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Twisted Tales #1

A Whole New World

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What if Jafar was the first one to summon the Genie?

When Jafar steals the Genie’s lamp, he uses his first two wishes to become sultan and the most powerful sorcerer in the world. Agrabah lives in fear, waiting for his third and final wish.

To stop the power-mad ruler, Aladdin and the deposed Princess Jasmine must unite the people of Agrabah in rebellion. But soon their fight for freedom threatens to tear the kingdom apart in a costly civil war.

What happens next? A Street Rat becomes a leader. A princess becomes a revolutionary. And readers will never look at the story of Aladdin in the same way again.

376 pages, Hardcover

First published September 1, 2015

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About the author

Liz Braswell

30 books4,879 followers
After the sort of introverted childhood you would expect from a writer, Liz earned a degree in Egyptology at Brown University and then promptly spent the next ten years producing video games. Finally she caved into fate and wrote Snow and Rx under the name Tracy Lynn, followed by The Nine Lives of Chloe King series under her real name, because by then the assassins hunting her were all dead. She also has short stories in Geektastic and Who Done It and a new series of reimagined fairy tales coming out, starting with A Whole New World—a retelling of Aladdin.
She lives in Brooklyn with a husband, two children, a cat, a part-time dog, three fish and five coffee trees she insists will start producing beans any day. You can email her at me@lizbraswell.com.

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Profile Image for Emily May.
1,964 reviews294k followers
July 17, 2015
A Whole New World, contrary to what I initially believed, is not really a retelling. Instead, it's more of a fan fiction that recreates the Disney film for the first approx. 25% - down to copying the exact dialogue in parts - but then changes a single element of the plot to spin the story in a new direction.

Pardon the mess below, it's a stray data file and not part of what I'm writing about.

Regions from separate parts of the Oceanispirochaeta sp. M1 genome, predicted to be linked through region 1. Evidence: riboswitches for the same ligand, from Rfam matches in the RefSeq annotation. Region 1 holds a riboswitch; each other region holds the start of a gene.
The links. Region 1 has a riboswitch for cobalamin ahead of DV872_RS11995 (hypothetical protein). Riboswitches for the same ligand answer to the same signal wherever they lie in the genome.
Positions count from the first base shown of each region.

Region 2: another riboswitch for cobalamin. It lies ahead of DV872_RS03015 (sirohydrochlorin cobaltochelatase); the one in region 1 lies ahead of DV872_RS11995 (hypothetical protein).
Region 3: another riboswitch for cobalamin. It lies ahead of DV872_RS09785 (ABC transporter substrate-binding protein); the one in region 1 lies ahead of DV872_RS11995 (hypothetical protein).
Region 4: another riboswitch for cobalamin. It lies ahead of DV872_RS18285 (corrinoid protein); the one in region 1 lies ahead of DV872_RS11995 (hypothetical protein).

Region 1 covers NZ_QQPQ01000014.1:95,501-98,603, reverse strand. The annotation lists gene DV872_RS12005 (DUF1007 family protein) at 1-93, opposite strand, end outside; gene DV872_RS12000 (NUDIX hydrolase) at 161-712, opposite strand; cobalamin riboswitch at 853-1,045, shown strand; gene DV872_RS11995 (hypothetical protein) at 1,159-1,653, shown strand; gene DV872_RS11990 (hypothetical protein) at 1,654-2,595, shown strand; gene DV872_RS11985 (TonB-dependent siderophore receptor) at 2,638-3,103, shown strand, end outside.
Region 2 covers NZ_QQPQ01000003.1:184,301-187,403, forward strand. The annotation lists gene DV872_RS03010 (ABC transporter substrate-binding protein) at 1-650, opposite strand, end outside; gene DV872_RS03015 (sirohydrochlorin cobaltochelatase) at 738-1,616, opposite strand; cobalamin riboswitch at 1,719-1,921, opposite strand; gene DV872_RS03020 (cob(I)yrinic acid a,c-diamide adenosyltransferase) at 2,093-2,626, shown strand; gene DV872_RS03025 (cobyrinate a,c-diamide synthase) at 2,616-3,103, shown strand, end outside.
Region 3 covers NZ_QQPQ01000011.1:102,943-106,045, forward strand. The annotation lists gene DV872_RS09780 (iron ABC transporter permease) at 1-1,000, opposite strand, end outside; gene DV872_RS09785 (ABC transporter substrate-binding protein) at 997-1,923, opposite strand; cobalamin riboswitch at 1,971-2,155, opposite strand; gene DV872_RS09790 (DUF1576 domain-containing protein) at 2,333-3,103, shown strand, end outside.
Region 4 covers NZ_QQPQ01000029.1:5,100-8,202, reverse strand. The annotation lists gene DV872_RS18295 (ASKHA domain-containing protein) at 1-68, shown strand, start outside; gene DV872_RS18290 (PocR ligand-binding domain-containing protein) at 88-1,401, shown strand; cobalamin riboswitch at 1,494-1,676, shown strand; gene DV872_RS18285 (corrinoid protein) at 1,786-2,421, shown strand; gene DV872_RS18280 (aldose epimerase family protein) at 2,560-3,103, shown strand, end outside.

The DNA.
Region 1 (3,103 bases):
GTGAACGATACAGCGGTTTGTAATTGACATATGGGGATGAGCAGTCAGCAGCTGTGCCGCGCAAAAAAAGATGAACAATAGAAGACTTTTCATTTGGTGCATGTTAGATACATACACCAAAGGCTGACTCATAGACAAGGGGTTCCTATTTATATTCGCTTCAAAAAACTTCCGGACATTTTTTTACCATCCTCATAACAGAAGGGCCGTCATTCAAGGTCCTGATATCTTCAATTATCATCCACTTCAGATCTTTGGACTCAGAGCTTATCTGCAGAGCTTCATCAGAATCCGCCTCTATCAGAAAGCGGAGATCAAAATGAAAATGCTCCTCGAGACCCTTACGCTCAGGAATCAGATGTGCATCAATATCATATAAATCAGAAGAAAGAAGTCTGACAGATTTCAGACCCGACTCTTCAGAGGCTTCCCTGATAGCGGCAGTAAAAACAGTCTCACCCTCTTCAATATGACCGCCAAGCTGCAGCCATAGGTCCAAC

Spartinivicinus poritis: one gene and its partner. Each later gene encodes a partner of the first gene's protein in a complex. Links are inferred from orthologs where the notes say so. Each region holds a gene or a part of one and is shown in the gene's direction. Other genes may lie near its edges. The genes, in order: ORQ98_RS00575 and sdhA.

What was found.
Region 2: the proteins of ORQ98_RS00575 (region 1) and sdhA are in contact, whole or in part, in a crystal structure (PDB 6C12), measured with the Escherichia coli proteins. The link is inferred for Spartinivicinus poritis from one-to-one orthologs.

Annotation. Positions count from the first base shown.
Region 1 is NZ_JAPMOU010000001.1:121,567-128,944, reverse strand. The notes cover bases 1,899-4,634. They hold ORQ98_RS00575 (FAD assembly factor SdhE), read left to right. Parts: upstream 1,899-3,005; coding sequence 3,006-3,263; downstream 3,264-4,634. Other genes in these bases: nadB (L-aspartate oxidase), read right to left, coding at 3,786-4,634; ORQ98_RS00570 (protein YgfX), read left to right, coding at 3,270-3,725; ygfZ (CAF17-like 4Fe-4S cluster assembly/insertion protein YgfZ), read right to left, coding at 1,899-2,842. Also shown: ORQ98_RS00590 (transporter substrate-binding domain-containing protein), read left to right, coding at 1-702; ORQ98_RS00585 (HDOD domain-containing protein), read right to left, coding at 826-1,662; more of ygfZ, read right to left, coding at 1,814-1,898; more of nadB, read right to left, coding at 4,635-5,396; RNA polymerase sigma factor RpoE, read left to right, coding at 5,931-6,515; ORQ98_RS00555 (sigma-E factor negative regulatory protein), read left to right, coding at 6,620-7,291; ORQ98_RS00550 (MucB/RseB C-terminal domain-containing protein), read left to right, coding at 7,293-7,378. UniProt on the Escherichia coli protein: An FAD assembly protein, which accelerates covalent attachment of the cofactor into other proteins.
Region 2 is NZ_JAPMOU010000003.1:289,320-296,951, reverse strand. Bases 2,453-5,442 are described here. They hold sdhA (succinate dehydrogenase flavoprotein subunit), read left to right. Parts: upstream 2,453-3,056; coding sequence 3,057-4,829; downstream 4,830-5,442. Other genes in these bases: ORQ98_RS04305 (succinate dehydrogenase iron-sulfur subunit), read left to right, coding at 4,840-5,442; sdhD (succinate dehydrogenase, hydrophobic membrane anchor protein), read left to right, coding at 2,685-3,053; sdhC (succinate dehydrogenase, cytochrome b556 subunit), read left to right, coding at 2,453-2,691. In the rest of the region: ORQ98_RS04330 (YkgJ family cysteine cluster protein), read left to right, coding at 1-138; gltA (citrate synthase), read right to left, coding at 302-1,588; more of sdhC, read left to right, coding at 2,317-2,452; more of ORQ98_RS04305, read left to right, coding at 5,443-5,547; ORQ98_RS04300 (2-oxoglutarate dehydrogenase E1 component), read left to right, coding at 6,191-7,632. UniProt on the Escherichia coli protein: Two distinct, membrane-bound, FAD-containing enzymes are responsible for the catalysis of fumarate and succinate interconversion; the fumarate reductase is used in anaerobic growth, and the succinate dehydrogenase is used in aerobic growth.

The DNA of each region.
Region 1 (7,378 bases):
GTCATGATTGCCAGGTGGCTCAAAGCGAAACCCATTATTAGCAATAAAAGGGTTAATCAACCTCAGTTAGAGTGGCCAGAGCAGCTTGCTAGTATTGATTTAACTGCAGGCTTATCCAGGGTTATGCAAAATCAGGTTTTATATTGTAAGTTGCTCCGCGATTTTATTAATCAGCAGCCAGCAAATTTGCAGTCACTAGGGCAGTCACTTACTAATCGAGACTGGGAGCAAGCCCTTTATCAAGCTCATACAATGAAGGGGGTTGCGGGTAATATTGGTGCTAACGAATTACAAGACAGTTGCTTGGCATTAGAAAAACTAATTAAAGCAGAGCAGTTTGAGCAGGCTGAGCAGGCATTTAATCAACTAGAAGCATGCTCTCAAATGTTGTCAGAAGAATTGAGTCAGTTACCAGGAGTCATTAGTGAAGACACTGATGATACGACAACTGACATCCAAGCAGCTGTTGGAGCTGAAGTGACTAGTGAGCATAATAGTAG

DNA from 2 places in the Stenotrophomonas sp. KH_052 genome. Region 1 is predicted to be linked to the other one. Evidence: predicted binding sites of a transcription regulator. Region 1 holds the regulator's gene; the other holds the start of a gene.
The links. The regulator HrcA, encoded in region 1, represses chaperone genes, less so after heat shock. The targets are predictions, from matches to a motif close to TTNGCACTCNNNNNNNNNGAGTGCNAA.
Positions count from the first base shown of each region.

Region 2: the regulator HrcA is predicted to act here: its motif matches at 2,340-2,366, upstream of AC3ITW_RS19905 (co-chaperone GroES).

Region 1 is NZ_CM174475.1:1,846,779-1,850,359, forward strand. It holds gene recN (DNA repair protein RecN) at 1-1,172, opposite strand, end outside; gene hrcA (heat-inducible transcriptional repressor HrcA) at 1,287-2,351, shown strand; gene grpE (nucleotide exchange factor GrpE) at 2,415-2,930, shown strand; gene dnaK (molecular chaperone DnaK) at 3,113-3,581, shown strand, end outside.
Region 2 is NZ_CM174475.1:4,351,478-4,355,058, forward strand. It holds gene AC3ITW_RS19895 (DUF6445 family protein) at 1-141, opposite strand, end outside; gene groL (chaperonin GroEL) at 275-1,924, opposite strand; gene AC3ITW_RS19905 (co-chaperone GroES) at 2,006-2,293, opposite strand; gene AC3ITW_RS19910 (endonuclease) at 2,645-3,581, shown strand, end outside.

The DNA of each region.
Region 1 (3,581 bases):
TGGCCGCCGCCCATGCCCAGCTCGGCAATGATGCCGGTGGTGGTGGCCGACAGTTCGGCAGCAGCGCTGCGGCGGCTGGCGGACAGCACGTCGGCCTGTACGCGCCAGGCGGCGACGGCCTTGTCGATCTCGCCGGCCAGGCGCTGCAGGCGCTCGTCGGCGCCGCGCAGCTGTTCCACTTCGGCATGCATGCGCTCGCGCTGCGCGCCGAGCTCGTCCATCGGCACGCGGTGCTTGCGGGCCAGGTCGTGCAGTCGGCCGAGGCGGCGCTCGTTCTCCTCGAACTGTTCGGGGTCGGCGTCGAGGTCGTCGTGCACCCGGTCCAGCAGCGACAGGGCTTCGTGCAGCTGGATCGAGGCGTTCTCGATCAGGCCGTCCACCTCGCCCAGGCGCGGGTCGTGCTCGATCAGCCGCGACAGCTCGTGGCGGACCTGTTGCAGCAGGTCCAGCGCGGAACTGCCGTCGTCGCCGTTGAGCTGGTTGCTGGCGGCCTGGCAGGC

Being a fan of the Disney movie, I found myself saying some of the lines before the characters. And, the small prologue aside, we once again meet Aladdin in the market when he is stealing bread and being chased by the Sultan's guards - just like in the movie. He even says the same old line to Abu:
“All this for a loaf of bread?” Aladdin asked, exasperated.

It was actually painfully boring to read the parts that were an exact novelization of the film. Why bother when I can just watch the excellent Disney version instead?

But, yes, after about 25% the story changes when Jafar traps Aladdin underground (no magic lamp this time) and proceeds to take over and terrorize Agrabah with the genie. So, don't things get better after that? In one word: nope.

The novel is contradictory in that it's boring to read it having already watched the movie, but the story almost assumes the reader is familiar with the Disney characters. They are never developed beyond one-dimensional hero/villain/love interest archetypes. Jafar is nothing more than a pantomime antagonist. Aladdin has no personality beyond his desire to save everyone else.

Honestly, there is no reason to read this book. Haven't watched the Disney movie? Then go watch that instead. Have watched the Disney movie? Then go watch it again. I struggle to believe either fans OR newbies will find anything to love here. It moves from darkness and violence into cartoonish territory and back again, never quite becoming anything more than a mess.

And one more thing. Like most annoying, uncultured white people, my experience with Near East/former Ottoman Empire cuisine equates to basically... baklava. But if I was going to write a novel set in that area, I would at least do a bit of research. It's kind of cringy and embarrassing when a white person sets a book in the Near East and shows EVERYONE eating almost nothing but baklava. Just sayin'.

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Profile Image for Natalie Monroe.
593 reviews3,542 followers
September 3, 2016
1.5 stars

Welcome to a new YA series that reimagines classic Disney stories in surprising new ways.

I deleted my pre-review so you can't see, but I was super excited for A Whole New World. I put a gif with Aladdin throwing money and everything. I was ready to love it.